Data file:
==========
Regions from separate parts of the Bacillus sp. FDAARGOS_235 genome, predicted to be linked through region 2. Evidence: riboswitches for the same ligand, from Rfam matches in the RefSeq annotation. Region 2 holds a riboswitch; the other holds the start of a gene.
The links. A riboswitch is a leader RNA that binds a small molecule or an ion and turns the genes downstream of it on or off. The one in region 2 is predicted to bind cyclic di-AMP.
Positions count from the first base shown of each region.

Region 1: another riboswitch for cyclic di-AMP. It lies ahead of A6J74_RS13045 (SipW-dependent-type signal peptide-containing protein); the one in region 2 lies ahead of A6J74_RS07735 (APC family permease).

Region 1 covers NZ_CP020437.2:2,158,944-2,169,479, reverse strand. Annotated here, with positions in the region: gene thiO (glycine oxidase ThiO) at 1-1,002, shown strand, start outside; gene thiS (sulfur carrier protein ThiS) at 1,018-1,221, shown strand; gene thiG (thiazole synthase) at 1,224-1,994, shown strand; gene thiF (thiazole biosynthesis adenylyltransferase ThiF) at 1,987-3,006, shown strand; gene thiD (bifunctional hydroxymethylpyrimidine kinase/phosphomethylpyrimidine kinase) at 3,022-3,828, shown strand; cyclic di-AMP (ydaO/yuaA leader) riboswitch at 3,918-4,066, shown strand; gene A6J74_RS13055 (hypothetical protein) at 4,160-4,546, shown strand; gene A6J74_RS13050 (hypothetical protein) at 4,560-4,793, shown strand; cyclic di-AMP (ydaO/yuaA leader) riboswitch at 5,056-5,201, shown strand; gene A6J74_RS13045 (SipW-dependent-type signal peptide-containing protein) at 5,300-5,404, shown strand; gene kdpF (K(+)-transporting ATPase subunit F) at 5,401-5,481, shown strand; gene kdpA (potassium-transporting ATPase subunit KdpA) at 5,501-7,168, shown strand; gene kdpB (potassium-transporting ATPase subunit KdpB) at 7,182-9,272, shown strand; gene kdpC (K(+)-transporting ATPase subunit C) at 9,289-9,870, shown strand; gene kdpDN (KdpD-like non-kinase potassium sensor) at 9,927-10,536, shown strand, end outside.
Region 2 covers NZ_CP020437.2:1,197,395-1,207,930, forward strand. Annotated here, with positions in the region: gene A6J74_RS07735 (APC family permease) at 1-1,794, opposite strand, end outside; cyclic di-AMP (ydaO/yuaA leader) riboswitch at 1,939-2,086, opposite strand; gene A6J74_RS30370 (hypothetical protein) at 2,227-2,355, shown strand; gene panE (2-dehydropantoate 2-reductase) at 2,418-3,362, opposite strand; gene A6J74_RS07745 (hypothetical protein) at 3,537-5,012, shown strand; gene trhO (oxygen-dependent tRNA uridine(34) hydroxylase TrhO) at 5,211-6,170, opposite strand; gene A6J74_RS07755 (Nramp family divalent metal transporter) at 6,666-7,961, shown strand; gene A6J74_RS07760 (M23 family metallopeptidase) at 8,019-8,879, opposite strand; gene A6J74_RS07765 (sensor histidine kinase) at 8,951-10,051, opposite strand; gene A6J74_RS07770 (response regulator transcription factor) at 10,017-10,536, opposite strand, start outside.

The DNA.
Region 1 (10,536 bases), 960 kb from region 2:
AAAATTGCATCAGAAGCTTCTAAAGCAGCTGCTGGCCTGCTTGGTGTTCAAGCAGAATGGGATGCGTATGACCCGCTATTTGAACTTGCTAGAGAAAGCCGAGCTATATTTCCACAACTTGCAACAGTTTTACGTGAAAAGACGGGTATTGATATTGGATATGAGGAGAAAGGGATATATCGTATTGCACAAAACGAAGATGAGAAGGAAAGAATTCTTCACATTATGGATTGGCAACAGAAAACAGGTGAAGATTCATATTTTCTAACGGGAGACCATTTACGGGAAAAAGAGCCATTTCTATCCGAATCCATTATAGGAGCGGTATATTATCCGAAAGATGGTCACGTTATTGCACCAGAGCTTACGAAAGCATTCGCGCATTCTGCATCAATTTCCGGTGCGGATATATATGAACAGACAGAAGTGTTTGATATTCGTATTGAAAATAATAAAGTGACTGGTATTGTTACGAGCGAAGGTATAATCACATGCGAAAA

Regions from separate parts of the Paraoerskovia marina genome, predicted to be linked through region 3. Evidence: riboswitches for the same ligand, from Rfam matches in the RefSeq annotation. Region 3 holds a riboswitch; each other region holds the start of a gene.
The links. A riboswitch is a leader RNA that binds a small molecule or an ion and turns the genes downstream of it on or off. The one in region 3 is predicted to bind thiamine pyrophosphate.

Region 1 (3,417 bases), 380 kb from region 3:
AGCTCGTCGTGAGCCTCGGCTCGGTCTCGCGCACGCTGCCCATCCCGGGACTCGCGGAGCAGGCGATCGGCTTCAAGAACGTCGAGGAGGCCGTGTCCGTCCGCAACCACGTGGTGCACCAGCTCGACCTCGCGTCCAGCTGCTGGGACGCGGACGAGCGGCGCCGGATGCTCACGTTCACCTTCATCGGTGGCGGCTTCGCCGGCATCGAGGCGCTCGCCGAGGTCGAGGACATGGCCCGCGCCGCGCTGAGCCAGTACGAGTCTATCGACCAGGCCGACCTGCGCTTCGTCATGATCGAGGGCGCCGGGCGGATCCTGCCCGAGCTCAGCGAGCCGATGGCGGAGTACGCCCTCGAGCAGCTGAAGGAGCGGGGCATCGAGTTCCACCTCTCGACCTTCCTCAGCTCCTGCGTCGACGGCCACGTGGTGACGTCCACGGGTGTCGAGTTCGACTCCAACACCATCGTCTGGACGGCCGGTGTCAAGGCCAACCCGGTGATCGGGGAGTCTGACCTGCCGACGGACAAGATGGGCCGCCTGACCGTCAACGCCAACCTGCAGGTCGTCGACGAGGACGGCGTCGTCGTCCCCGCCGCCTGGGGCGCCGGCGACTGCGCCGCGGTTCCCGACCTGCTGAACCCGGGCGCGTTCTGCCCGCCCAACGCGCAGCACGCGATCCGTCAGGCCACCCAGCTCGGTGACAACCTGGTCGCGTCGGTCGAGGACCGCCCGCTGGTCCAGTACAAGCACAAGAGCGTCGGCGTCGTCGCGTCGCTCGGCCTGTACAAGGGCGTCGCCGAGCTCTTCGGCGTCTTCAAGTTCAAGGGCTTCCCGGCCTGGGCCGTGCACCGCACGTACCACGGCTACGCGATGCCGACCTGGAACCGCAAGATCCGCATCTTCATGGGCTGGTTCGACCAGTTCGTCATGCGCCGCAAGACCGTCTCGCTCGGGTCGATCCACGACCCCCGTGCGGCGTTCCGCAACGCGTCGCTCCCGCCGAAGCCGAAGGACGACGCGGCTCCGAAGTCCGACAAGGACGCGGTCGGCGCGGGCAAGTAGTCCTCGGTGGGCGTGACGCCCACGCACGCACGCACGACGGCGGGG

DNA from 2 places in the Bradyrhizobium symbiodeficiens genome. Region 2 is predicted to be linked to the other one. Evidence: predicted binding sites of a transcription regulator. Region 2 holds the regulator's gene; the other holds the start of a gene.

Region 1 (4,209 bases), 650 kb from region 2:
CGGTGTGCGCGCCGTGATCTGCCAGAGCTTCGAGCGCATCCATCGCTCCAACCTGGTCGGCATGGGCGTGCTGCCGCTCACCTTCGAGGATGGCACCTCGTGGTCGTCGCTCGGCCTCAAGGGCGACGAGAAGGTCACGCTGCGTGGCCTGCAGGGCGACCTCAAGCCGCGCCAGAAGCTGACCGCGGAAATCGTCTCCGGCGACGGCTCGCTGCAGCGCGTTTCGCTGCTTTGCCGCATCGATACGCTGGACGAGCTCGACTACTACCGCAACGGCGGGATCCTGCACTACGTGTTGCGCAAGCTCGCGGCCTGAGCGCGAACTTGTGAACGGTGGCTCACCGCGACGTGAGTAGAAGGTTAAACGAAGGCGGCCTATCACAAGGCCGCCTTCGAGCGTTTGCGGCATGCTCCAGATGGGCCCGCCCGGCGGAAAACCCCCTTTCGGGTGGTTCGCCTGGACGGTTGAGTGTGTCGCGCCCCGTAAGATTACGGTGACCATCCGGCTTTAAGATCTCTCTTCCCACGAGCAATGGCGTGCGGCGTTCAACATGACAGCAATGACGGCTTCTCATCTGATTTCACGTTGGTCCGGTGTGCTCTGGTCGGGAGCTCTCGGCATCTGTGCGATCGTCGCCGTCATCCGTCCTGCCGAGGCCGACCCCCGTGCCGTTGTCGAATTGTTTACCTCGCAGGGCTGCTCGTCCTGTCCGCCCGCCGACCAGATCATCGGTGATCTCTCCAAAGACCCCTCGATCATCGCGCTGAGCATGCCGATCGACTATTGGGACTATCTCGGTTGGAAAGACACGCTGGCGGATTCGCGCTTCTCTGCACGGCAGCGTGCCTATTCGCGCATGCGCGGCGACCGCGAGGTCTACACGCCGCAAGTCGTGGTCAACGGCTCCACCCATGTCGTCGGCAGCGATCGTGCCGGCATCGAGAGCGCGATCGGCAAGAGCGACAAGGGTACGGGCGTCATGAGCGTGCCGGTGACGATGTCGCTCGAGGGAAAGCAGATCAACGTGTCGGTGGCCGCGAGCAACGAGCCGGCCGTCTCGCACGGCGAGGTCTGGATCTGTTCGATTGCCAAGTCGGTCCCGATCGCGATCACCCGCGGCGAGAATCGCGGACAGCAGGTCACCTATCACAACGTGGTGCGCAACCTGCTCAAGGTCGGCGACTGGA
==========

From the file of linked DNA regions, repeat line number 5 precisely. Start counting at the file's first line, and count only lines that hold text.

Region 1 covers NZ_CP020437.2:2,158,944-2,169,479, reverse strand. Annotated here, with positions in the region: gene thiO (glycine oxidase ThiO) at 1-1,002, shown strand, start outside; gene thiS (sulfur carrier protein ThiS) at 1,018-1,221, shown strand; gene thiG (thiazole synthase) at 1,224-1,994, shown strand; gene thiF (thiazole biosynthesis adenylyltransferase ThiF) at 1,987-3,006, shown strand; gene thiD (bifunctional hydroxymethylpyrimidine kinase/phosphomethylpyrimidine kinase) at 3,022-3,828, shown strand; cyclic di-AMP (ydaO/yuaA leader) riboswitch at 3,918-4,066, shown strand; gene A6J74_RS13055 (hypothetical protein) at 4,160-4,546, shown strand; gene A6J74_RS13050 (hypothetical protein) at 4,560-4,793, shown strand; cyclic di-AMP (ydaO/yuaA leader) riboswitch at 5,056-5,201, shown strand; gene A6J74_RS13045 (SipW-dependent-type signal peptide-containing protein) at 5,300-5,404, shown strand; gene kdpF (K(+)-transporting ATPase subunit F) at 5,401-5,481, shown strand; gene kdpA (potassium-transporting ATPase subunit KdpA) at 5,501-7,168, shown strand; gene kdpB (potassium-transporting ATPase subunit KdpB) at 7,182-9,272, shown strand; gene kdpC (K(+)-transporting ATPase subunit C) at 9,289-9,870, shown strand; gene kdpDN (KdpD-like non-kinase potassium sensor) at 9,927-10,536, shown strand, end outside.